Film review by Jason Day of the movie Baby Driver starring Ansel Elgort as Baby, a getaway driver with a heart. Co-starring Lily James and Kevin Spacey.
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Despite leading a life of crime as a highly skilled getaway driver for bank robbery maestro Doc (Kevin Spacey), tinnitus-afflicted Baby (Ansel Elgort) is a good boy at heart, who dotes on his disabled foster father (C.J. Jones) and is head over heels with dreamy waitress Debora (Lily James). He finds life gets more difficult when, crippled by pangs of guilt, he scuppers a heist, much to Doc’s chagrin.
Review, by Jason Day
It shows a director’s confidence when he employs an extended tracking shot near the start of a film.
Orson Welles, a man highly regarded for his technical wizardry behind the camera, staged the most famous and still impressive to open his grimy, Mexico/US border crime thriller Touch of Evil (1959), his camera following a car that has just had a bomb planted in it until said explosive detonates.
Edgar Wright, progenitor of the morbidly delightful ‘zomromcom’ Shaun of the Dead (2004), has had a wobbly career since then. Hot Fuzz (2007) hit the right wry and silly mark but The World’s End (2013) saw a dip in box office.
Here, he seems to have found his technical and stylistic feet at least in a loud, busy, sometimes chaotic but always fleet of foot crime caper.
That opening credits tracking shot, following Baby through the city as he buys morning coffee and dances and lip syncs to his favourite tracks, is impressively staged, deserving of a standing ovation on its own.
The sound quality is nailed down to the final, tiny detail: when Baby scopes out a potential Post Office hit, the only sound heard is a faint buzzing. Either its the tinnitus that plagues him or the building’s air-con, but it is also remarkably fitting.
On the music, every crime thriller post-Pulp Fiction (1993) has cobbled together a cool playlist of retro, campy songs to help set an off-beat, slick or dangerous tone. Baby Driver is no different, but goes into acoustic overload.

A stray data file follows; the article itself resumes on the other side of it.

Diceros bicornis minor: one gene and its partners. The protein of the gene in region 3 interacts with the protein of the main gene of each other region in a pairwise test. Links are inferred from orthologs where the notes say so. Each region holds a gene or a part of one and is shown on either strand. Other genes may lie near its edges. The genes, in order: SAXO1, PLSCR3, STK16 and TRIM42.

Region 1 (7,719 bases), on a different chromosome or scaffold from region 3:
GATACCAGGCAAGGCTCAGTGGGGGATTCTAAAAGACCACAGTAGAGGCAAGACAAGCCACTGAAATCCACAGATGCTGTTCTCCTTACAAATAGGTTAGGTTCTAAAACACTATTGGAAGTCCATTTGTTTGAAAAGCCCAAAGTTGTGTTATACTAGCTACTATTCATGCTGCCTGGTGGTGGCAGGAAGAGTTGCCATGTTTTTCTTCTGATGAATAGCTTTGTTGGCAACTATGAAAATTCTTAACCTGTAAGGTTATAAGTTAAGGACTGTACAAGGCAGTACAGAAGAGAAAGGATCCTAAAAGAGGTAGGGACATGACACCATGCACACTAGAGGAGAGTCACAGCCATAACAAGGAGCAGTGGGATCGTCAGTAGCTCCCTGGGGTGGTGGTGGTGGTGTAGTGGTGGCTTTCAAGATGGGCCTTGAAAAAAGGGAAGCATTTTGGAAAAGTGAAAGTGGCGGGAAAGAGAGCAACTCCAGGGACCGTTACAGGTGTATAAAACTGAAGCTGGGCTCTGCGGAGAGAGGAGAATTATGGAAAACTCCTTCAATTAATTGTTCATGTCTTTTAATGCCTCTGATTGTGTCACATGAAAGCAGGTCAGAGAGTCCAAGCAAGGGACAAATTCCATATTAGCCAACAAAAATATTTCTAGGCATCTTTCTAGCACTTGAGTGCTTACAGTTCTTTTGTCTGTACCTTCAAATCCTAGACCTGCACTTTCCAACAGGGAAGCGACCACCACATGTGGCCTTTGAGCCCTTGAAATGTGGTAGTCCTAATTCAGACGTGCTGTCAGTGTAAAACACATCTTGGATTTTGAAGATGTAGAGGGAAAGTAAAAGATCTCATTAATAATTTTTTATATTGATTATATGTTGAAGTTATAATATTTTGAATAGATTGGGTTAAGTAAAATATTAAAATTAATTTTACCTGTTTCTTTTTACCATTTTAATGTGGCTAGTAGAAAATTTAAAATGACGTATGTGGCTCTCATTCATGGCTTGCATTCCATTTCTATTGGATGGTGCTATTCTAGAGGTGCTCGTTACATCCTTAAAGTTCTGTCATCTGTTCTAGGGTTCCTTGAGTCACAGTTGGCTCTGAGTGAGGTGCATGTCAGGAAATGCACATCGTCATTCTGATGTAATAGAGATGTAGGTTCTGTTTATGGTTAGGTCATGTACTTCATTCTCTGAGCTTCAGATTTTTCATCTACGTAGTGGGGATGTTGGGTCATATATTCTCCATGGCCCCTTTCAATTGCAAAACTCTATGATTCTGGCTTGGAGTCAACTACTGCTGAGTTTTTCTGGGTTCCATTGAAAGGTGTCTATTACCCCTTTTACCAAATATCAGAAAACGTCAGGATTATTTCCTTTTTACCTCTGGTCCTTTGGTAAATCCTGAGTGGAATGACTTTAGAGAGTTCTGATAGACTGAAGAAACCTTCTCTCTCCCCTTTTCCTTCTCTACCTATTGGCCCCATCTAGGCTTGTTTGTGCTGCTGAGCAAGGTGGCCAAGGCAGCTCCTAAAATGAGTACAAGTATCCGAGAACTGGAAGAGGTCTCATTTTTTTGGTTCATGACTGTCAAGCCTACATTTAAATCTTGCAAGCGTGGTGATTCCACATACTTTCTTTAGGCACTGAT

What incidental music composer Steven Price penned is not to be heard, drowned out as it is by ancient tunes blaring out, at the colossal, fatiguing rate of one per scene.
This adds to the frenetic, petrol-fumed feel of the piece (Baby careers round a corner, or slams his foot down on the accelerator, accompanied by a new song) but also leads the audience to develop the tinnitus that our hero lives with. There is too much going on at times; Wright lets his directorial flourishes go into top gear for the action sequences but, when he finally eases up on the gas, the quieter moments noticeably pall.
It doesn’t help that the characters are thin as gossamer and are unrealistic. With a cast as hot as this, you would expect the film’s reach to match its grasp. Instead, they have been sidelined in the passenger seat, the window rolled down and thrown out like a cigarette butt.
Spacey’s crime lord is a key example. As coolly expressionless as an iceberg, he throws Baby to the dogs when the boy double-crosses him, but then relents in a heart beat because he was “young and once in love.” Foxx as the bad-ass seems to snarl and grunt to no discernibly frightening effect. James’ love interest flutters and twitters around her Baby but, again, why? Where are we going?
I liked Baby as a character himself as he is interesting, engaging and romantic with some moral fibre to him (sweetly putting his invalid step father on the steps of a care home when he needs to take flight); Wright put some proper time into fleshing him out. Everyone else is mere bullet or car chase fodder.
Overall, this is a cute film with some smart dialogue but, given the light-hearted style and kooky music, there are very few laughs.
Cast & credits
Director: Edgar Wright. 113mins. Working Title Films/Big Talk Productions/Double Negative/TriStar Pictures/Media Rights Capital. (15)
Producers: Tim Bevan, Eric Fellner, Nira Park,
Writer: Edgar Wright.
Camera: Bill Pope.
Music: Steven Price.
Sets: Marcus Rowland.
Ansel Elgort, Lily James, Kevin Spacey, Jamie Foxx, John Hamm, Eiza Gonzalez, Jon Bernthal, Lanny Joon, C.J. Jones.